It's called the Mother Nature Network, and it bills itself as follows:
MNN is designed for people who want to make the world a better place. Its content is engaging, non-political, and easy-to-understand and goes well beyond traditional "green" issues — encompassing topics that include family, health, home, travel, food, and community involvement. It has been labeled “The Green CNN” by Time, “The USA Today of Sustainability” by Fast Company, “Green Machine” by Associated Press, and “one of the hottest web properties out there” by NBC News; highlighted on The Tonight Show with Jimmy Fallon; selected “Best Idea” at Fortune Magazine’s Green Summit; and chosen as a “Top Pick” by Newsweek.Well, that may be, but it makes me wonder about how Time et al. are deciding who to laud. MNN is even a cut below I Fucking Love Science as regards to sensationalized headlines, shallow analysis of actual science stories, and the usual smattering of "the world of the bizarre" kind of articles (as an example, on of their "trending stories" is "Weird Things We Stuck In Our Bodies in 2016").
My objection, though, is not that there's another clickbaity website that exists solely to grab ad revenue -- heaven knows those are a dime a dozen, and include sites that claim to be legitimate media, such as The Daily Mail Fail. My main beef with these places is the misrepresentation of science. Because, heaven also knows that given the general low comprehension of actual science by the voting public, we do not need media making it worse.
As an example, check out their story from this past Wednesday called "A Whole Other Star Is On a Crash Course With Our Solar System" by Bryan Nelson. Well, don't actually check it out unless you want them to get another click's worth of advertising money. But let me tell you the gist, and save you the moral dilemma.
First, what the hell is with the headline? Is Bryan Nelson in third grade? "A Whole Other Star?" So, it's not Part of Another Star? Or the Whole Same Star As Before?
But we'll let that pass. The topic does sound alarming, doesn't it? But when you read the text, you find that we've got a while to prepare:
[I]n around 1.35 million years, that's close to what might happen. Scientists have been plotting the course of a rogue star, Gliese 710, which currently sits in the constellation of Serpens some 64 light years from Earth. Turns out, it's headed straight for us.And "close to what might happen?" What the fuck does that even mean? Turns out Bryan Nelson isn't really sure either:
The star isn't scheduled to collide directly with Earth, but it will be passing through our solar system's Oort Cloud, a shell of countless comets and other bodies in the outer reaches of the Sun's gravitational influence. You might think that's a safe distance, but the star is likely to slingshot comets all over the solar system, and one of those could very well have our name on it.So a star is going to be in our general vicinity over a million years from now, and it might disturb some comets, which are likely to get flung in toward the inner Solar System, and one of them might hit the Earth. Or not.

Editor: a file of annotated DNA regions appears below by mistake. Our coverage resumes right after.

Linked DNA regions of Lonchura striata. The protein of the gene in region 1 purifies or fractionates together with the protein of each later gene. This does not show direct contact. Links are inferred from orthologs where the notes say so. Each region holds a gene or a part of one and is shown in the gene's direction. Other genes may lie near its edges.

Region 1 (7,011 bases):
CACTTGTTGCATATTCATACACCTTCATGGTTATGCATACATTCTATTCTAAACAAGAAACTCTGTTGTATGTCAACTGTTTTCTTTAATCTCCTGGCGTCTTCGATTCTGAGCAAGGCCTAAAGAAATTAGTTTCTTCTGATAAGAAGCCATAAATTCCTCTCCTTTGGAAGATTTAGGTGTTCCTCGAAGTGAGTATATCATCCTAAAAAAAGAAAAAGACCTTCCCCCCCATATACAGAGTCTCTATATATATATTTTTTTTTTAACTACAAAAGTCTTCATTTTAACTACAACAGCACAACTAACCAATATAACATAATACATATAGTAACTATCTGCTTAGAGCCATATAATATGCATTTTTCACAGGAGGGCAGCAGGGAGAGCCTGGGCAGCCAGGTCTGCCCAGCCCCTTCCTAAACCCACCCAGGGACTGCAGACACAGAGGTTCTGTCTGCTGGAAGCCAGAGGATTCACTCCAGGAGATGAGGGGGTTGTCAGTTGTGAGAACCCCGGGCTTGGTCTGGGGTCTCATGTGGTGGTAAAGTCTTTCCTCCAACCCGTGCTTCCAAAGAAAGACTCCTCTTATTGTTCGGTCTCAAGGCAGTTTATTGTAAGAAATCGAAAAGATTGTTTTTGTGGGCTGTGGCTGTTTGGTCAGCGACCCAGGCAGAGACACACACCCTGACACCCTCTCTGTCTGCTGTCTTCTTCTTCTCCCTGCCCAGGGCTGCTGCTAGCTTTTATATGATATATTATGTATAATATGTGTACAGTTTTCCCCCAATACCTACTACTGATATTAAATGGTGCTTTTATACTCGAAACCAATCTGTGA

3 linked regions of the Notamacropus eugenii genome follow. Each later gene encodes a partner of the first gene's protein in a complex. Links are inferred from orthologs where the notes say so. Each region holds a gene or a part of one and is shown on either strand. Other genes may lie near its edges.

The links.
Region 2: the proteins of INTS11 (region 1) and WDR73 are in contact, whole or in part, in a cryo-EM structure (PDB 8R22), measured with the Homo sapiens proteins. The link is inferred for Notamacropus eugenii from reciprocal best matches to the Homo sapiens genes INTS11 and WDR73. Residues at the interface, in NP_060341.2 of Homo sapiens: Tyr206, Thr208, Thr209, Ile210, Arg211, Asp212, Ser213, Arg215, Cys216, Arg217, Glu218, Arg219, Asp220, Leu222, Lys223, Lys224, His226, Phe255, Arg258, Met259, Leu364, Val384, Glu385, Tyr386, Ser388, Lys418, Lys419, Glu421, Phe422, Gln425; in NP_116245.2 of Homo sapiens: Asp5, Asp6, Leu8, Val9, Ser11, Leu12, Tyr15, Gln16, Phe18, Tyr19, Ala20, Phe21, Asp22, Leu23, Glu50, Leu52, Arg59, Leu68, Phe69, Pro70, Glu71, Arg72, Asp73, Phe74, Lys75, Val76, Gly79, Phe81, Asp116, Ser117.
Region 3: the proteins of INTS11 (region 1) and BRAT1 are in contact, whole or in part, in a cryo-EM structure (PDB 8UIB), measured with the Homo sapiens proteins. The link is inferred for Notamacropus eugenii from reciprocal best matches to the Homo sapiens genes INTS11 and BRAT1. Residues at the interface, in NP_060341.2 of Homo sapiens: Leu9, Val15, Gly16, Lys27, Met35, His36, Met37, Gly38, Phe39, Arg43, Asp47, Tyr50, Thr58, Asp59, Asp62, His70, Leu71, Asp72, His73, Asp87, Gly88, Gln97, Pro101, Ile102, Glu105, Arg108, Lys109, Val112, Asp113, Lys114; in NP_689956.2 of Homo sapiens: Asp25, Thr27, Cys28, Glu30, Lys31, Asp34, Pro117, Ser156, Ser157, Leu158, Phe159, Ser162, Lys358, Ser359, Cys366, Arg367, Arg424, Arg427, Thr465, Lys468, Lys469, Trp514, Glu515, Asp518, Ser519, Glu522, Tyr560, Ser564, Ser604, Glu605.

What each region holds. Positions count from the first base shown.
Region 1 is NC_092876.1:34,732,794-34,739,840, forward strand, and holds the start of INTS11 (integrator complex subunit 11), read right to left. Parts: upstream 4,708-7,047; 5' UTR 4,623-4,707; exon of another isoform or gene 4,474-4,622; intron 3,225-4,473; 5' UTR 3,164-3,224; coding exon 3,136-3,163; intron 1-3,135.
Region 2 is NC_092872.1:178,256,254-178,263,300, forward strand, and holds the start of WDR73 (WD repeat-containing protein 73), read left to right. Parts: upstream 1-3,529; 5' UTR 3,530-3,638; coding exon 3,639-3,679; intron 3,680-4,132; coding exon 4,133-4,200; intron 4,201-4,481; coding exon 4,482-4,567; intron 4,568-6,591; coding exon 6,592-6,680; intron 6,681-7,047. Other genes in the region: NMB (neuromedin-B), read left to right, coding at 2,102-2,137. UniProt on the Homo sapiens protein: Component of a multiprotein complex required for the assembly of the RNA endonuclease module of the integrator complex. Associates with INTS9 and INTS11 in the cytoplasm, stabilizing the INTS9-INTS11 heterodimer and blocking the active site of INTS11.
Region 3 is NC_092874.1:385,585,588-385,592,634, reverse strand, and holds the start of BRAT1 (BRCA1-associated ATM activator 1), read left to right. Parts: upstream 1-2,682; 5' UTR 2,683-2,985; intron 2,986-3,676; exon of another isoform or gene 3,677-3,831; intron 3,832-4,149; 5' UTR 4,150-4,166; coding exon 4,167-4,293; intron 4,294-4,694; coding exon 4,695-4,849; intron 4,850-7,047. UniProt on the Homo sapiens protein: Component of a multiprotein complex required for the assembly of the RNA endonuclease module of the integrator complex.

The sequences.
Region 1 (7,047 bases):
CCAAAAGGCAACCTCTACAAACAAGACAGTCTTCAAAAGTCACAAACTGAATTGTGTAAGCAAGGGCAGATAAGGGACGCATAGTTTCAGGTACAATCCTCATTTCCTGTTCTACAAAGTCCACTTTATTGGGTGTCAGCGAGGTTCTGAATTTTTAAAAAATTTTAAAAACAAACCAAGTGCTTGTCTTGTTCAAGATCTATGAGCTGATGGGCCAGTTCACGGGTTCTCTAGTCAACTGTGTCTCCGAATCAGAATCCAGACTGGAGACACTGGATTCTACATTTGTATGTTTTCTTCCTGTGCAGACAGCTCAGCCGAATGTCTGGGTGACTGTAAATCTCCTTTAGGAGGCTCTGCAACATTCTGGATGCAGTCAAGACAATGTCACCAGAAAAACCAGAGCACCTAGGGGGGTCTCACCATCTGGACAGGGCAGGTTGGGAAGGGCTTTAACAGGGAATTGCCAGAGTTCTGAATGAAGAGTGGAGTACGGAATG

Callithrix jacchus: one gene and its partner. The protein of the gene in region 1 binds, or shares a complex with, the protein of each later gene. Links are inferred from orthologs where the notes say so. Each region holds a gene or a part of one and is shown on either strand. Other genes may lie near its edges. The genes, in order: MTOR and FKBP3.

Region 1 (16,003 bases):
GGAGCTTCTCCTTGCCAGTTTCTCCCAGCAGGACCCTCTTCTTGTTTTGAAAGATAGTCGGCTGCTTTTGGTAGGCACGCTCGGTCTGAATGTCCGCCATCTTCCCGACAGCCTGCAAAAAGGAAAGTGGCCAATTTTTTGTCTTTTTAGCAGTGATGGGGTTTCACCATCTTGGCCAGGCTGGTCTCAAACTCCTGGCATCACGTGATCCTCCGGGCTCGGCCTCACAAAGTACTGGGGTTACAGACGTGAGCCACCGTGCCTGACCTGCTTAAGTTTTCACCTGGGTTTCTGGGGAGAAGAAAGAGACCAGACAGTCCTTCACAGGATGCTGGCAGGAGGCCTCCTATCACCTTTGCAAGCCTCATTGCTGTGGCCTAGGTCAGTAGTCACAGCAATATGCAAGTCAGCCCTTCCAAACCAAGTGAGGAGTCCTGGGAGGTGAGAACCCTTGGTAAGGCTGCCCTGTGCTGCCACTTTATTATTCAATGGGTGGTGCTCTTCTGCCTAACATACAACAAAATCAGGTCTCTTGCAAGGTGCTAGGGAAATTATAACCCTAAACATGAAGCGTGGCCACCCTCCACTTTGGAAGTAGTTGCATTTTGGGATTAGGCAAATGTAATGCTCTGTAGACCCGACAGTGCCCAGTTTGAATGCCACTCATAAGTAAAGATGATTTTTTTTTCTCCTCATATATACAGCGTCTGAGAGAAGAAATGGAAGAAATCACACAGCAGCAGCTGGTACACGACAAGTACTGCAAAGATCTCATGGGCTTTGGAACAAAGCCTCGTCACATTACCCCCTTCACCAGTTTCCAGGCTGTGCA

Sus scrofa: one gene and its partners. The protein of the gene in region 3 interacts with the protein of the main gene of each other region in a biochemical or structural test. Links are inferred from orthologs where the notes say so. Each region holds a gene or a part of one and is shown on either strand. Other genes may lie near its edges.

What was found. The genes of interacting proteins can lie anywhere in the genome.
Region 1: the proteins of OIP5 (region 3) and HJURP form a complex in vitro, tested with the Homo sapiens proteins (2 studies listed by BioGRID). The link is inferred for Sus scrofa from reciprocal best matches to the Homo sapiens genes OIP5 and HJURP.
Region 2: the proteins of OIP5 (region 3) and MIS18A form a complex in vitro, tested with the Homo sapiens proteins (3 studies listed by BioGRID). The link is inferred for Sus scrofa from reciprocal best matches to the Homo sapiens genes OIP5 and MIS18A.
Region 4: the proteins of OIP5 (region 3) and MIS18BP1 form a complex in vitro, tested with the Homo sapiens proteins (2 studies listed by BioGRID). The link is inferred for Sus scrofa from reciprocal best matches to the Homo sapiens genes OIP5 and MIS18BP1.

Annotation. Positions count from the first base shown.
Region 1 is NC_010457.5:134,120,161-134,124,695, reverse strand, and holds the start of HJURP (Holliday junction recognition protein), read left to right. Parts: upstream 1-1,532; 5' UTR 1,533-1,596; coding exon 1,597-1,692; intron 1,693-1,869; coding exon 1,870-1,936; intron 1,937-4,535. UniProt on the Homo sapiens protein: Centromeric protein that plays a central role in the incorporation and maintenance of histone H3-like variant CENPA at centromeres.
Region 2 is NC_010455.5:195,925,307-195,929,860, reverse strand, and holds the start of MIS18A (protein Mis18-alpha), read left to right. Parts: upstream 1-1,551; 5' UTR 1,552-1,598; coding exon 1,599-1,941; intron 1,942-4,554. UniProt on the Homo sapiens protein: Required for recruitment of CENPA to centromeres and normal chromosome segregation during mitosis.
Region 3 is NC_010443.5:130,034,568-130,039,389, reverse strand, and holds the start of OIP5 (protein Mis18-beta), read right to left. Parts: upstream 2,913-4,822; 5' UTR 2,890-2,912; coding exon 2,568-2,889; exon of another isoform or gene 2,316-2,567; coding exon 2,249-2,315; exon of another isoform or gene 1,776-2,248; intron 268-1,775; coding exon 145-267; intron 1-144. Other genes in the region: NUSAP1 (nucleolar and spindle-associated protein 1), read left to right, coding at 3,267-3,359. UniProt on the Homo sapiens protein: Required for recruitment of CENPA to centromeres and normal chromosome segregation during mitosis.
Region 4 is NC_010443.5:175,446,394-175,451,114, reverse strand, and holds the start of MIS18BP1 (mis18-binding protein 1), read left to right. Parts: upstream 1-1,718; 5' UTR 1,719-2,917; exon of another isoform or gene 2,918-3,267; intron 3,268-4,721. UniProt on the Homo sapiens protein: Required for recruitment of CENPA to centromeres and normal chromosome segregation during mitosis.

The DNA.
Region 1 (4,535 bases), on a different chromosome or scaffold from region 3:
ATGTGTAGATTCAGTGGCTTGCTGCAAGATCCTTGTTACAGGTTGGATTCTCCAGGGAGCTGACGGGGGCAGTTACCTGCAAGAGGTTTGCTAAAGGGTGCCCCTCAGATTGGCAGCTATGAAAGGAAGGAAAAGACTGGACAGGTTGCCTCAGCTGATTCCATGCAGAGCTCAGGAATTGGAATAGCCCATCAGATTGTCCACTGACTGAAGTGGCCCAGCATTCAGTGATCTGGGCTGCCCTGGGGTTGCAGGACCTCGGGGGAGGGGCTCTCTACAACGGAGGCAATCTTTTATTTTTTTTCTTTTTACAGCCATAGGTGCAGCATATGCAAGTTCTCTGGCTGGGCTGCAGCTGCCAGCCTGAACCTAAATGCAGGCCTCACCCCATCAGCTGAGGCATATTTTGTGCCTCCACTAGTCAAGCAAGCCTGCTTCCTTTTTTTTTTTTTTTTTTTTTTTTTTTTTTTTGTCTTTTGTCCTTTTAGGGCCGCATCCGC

But that's not all:
Scientists calculated that Gliese 710 is the star that's expected to come closest to us within the next 10 million years (which is as far ahead as scientists could project), but it's not the only close encounter. As many as 14 other stars could come within 3 light-years distance in the next few million years, and there are numerous fainter, red dwarf stars with unknown trajectories that could be headed our way too.So we shouldn't just worry about Gliese 710, we should also worry about other stars which might or might not come close to the Solar System in the next few million years, not to mention other stars which might or might not exist and could do indescribably bad things if they do.
"Hoag's Object" -- the remnants of a collision between two galaxies [image courtesy of NASA]
Based on a new version of the Hipparcos catalog and currently available radial velocity data, we have searched for stars that either have encountered or will encounter the solar neighborhood within less than 3 pc in the time interval from −2 Myr to +2 Myr. Nine new candidates within 30 pc of the Sun have been found. To construct the stellar orbits relative to the solar orbit, we have used the epicyclic approximation. We show that, given the errors in the observational data, the probability that the well-known star HIP 89 825 (GL 710) encountering with the Sun most closely falls into the Oort cloud is 0.86 in the time interval 1.45 ± 0.06 Myr. This star also has a nonzero probability, 1 × 10−4, of falling into the region d < 1000 AU, where its influence on Kuiper Belt objects becomes possible.Did you catch that? The "nonzero probability" of Gliese 710 influencing the Kuiper Belt/Oort Cloud comets is 1 × 10−4.
For you non-math-types, that's one in ten thousand.
If you needed any more indication that the Mother Nature Network article was sensationalized clickbait, there you have it.
So add that one to our list of suspect media sources, along with the usuals -- Natural News, InfoWars, Mercola, Breitbart, Before It's News, and so on. My general advice is not to go there at all. But if you disregard this, whatever you do, don't click on "Weird Things We Stuck In Our Bodies in 2016." You have been warned.